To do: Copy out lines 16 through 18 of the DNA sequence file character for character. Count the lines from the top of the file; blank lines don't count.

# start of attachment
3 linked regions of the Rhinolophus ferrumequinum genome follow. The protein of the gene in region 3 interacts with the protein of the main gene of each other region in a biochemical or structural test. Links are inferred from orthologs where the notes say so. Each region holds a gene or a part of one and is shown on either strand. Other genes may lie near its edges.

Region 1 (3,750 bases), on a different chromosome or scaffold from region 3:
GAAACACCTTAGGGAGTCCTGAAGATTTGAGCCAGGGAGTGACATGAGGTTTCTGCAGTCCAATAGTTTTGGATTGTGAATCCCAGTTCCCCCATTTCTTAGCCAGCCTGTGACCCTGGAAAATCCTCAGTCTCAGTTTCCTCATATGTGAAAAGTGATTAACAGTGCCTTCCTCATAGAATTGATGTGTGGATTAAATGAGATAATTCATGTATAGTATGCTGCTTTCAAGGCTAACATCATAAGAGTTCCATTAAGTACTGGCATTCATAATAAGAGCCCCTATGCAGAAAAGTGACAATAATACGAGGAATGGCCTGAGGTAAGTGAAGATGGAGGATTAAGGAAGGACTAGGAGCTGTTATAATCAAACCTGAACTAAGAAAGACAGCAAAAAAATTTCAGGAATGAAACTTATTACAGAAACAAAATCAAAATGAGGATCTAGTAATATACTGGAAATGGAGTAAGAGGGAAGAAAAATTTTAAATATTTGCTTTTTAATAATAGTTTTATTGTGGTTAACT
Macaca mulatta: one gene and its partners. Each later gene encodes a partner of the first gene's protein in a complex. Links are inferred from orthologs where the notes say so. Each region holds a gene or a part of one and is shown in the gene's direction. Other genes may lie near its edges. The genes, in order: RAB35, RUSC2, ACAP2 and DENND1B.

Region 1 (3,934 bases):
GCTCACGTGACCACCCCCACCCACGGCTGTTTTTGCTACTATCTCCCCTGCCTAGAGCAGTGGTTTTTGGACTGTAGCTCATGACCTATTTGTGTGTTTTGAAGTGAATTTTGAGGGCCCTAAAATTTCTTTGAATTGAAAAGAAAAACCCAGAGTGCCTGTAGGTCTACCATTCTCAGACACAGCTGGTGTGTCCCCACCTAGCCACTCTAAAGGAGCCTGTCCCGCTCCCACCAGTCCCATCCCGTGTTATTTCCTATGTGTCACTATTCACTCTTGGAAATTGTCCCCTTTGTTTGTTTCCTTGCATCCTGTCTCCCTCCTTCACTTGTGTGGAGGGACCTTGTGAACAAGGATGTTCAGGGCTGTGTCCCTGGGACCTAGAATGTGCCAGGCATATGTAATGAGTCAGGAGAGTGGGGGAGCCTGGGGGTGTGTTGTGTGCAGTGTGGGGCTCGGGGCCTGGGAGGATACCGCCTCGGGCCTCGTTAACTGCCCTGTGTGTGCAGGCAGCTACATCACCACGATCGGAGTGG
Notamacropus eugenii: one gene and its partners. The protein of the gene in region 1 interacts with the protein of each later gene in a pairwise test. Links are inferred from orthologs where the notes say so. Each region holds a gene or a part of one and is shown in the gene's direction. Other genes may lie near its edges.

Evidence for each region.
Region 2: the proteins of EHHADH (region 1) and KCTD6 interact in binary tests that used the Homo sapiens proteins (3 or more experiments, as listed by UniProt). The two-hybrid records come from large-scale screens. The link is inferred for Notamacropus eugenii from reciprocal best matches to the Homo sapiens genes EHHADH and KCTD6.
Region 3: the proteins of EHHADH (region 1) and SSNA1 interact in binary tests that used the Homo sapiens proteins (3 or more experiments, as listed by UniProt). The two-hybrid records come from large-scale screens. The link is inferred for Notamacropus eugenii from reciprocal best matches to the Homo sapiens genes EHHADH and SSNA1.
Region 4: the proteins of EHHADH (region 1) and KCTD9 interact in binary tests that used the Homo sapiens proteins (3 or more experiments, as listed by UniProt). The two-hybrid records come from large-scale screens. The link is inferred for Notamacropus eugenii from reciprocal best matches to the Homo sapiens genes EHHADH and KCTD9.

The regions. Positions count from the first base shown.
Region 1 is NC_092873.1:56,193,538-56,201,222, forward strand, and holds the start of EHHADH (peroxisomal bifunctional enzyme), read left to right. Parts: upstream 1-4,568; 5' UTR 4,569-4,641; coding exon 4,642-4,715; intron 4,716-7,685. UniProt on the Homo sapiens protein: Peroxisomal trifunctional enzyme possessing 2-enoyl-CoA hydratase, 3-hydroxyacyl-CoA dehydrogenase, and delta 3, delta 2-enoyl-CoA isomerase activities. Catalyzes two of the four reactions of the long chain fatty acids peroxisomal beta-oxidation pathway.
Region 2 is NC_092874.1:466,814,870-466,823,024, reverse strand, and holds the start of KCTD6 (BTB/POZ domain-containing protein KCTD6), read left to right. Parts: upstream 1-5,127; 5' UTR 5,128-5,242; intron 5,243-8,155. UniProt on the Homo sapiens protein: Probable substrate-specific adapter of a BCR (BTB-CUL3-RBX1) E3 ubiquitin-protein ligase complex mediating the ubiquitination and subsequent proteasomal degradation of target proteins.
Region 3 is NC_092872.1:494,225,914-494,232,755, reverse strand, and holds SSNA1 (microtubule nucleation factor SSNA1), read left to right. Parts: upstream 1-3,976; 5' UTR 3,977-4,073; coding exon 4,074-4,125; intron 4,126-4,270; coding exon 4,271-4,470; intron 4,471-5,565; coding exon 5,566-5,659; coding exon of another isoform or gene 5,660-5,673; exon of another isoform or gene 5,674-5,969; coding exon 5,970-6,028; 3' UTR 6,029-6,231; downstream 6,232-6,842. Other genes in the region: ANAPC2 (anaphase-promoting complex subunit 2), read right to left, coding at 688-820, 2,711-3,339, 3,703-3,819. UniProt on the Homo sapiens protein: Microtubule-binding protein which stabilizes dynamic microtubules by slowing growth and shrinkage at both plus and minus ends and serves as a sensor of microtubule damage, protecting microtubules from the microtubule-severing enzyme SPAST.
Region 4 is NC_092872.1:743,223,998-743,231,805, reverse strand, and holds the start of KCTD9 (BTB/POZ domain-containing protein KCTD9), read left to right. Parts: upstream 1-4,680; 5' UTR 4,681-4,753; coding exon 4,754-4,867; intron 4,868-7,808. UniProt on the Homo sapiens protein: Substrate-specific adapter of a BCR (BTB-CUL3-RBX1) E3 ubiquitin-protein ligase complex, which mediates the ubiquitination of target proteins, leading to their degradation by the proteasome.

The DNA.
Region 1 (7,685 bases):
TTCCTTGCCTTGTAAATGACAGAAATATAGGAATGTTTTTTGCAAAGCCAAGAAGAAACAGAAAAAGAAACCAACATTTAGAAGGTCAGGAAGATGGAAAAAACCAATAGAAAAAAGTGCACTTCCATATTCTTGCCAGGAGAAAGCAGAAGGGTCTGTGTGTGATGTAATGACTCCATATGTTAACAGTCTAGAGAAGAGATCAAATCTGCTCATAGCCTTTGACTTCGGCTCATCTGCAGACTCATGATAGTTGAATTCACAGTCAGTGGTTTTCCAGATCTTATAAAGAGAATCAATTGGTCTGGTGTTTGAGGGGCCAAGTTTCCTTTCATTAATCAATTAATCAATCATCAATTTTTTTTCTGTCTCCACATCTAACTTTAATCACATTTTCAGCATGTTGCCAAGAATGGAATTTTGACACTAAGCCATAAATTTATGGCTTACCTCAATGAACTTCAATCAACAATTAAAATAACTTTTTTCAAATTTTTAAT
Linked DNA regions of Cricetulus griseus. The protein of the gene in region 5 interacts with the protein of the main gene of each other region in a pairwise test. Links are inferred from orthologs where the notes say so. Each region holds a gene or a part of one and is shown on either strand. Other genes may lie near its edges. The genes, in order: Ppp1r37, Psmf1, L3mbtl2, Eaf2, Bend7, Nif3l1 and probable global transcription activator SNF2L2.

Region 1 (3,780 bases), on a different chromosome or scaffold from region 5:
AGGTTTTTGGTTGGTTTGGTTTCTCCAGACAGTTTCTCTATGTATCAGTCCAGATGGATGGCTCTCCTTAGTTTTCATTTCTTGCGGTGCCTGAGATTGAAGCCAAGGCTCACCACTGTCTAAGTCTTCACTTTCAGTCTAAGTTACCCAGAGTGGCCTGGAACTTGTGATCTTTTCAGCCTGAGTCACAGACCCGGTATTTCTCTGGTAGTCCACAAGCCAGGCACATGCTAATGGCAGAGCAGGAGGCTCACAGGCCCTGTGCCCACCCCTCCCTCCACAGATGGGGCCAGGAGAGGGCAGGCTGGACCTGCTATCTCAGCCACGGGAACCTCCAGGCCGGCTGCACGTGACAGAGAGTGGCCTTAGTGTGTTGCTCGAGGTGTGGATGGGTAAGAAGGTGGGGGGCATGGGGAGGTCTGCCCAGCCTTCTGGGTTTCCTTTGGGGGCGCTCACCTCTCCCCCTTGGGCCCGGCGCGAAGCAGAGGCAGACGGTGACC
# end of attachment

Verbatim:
Region 4 is NC_092872.1:743,223,998-743,231,805, reverse strand, and holds the start of KCTD9 (BTB/POZ domain-containing protein KCTD9), read left to right. Parts: upstream 1-4,680; 5' UTR 4,681-4,753; coding exon 4,754-4,867; intron 4,868-7,808. UniProt on the Homo sapiens protein: Substrate-specific adapter of a BCR (BTB-CUL3-RBX1) E3 ubiquitin-protein ligase complex, which mediates the ubiquitination of target proteins, leading to their degradation by the proteasome.

The DNA.
Region 1 (7,685 bases):